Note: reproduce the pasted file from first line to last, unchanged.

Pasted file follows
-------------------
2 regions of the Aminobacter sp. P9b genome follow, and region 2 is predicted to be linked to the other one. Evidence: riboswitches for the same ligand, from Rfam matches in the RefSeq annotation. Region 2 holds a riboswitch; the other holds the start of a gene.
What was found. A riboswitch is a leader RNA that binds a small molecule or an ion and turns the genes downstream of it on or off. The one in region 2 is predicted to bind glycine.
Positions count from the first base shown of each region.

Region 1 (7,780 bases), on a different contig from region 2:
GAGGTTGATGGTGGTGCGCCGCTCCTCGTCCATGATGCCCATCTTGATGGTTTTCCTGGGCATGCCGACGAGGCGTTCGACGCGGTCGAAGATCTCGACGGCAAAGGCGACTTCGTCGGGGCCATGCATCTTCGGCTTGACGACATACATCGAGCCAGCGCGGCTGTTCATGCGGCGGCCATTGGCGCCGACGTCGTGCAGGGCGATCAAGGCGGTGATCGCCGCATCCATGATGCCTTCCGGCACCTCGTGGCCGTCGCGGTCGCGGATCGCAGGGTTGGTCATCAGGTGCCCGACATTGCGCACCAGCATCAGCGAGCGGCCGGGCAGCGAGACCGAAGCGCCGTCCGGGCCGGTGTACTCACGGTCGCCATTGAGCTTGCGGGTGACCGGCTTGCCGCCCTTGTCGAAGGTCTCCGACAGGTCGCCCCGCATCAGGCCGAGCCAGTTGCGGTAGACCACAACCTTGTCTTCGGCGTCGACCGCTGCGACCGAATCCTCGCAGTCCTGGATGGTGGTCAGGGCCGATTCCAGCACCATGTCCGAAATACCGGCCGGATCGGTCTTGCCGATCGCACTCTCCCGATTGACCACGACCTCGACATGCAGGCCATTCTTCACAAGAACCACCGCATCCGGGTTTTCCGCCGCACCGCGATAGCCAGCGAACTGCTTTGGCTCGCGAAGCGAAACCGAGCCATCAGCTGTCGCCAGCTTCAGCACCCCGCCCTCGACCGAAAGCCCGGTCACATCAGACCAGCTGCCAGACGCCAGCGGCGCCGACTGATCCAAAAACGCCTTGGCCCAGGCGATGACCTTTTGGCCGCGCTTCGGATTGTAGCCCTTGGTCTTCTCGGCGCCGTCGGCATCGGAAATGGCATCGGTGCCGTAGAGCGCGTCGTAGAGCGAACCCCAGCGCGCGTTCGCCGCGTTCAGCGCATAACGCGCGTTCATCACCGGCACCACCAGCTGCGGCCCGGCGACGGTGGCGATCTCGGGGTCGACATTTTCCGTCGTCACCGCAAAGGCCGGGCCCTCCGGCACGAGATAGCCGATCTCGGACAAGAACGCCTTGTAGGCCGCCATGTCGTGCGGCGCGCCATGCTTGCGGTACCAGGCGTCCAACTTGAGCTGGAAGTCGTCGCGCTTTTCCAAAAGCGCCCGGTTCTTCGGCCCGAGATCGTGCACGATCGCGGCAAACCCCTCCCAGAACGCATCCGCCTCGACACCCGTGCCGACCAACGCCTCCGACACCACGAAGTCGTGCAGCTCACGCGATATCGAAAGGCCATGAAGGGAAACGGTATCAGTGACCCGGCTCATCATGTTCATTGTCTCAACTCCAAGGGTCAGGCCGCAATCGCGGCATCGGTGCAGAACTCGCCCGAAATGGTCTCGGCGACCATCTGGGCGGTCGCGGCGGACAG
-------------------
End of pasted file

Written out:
2 regions of the Aminobacter sp. P9b genome follow, and region 2 is predicted to be linked to the other one. Evidence: riboswitches for the same ligand, from Rfam matches in the RefSeq annotation. Region 2 holds a riboswitch; the other holds the start of a gene.
What was found. A riboswitch is a leader RNA that binds a small molecule or an ion and turns the genes downstream of it on or off. The one in region 2 is predicted to bind glycine.
Positions count from the first base shown of each region.

Region 1 (7,780 bases), on a different contig from region 2:
GAGGTTGATGGTGGTGCGCCGCTCCTCGTCCATGATGCCCATCTTGATGGTTTTCCTGGGCATGCCGACGAGGCGTTCGACGCGGTCGAAGATCTCGACGGCAAAGGCGACTTCGTCGGGGCCATGCATCTTCGGCTTGACGACATACATCGAGCCAGCGCGGCTGTTCATGCGGCGGCCATTGGCGCCGACGTCGTGCAGGGCGATCAAGGCGGTGATCGCCGCATCCATGATGCCTTCCGGCACCTCGTGGCCGTCGCGGTCGCGGATCGCAGGGTTGGTCATCAGGTGCCCGACATTGCGCACCAGCATCAGCGAGCGGCCGGGCAGCGAGACCGAAGCGCCGTCCGGGCCGGTGTACTCACGGTCGCCATTGAGCTTGCGGGTGACCGGCTTGCCGCCCTTGTCGAAGGTCTCCGACAGGTCGCCCCGCATCAGGCCGAGCCAGTTGCGGTAGACCACAACCTTGTCTTCGGCGTCGACCGCTGCGACCGAATCCTCGCAGTCCTGGATGGTGGTCAGGGCCGATTCCAGCACCATGTCCGAAATACCGGCCGGATCGGTCTTGCCGATCGCACTCTCCCGATTGACCACGACCTCGACATGCAGGCCATTCTTCACAAGAACCACCGCATCCGGGTTTTCCGCCGCACCGCGATAGCCAGCGAACTGCTTTGGCTCGCGAAGCGAAACCGAGCCATCAGCTGTCGCCAGCTTCAGCACCCCGCCCTCGACCGAAAGCCCGGTCACATCAGACCAGCTGCCAGACGCCAGCGGCGCCGACTGATCCAAAAACGCCTTGGCCCAGGCGATGACCTTTTGGCCGCGCTTCGGATTGTAGCCCTTGGTCTTCTCGGCGCCGTCGGCATCGGAAATGGCATCGGTGCCGTAGAGCGCGTCGTAGAGCGAACCCCAGCGCGCGTTCGCCGCGTTCAGCGCATAACGCGCGTTCATCACCGGCACCACCAGCTGCGGCCCGGCGACGGTGGCGATCTCGGGGTCGACATTTTCCGTCGTCACCGCAAAGGCCGGGCCCTCCGGCACGAGATAGCCGATCTCGGACAAGAACGCCTTGTAGGCCGCCATGTCGTGCGGCGCGCCATGCTTGCGGTACCAGGCGTCCAACTTGAGCTGGAAGTCGTCGCGCTTTTCCAAAAGCGCCCGGTTCTTCGGCCCGAGATCGTGCACGATCGCGGCAAACCCCTCCCAGAACGCATCCGCCTCGACACCCGTGCCGACCAACGCCTCCGACACCACGAAGTCGTGCAGCTCACGCGATATCGAAAGGCCATGAAGGGAAACGGTATCAGTGACCCGGCTCATCATGTTCATTGTCTCAACTCCAAGGGTCAGGCCGCAATCGCGGCATCGGTGCAGAACTCGCCCGAAATGGTCTCGGCGACCATCTGGGCGGTCGCGGCGGACAG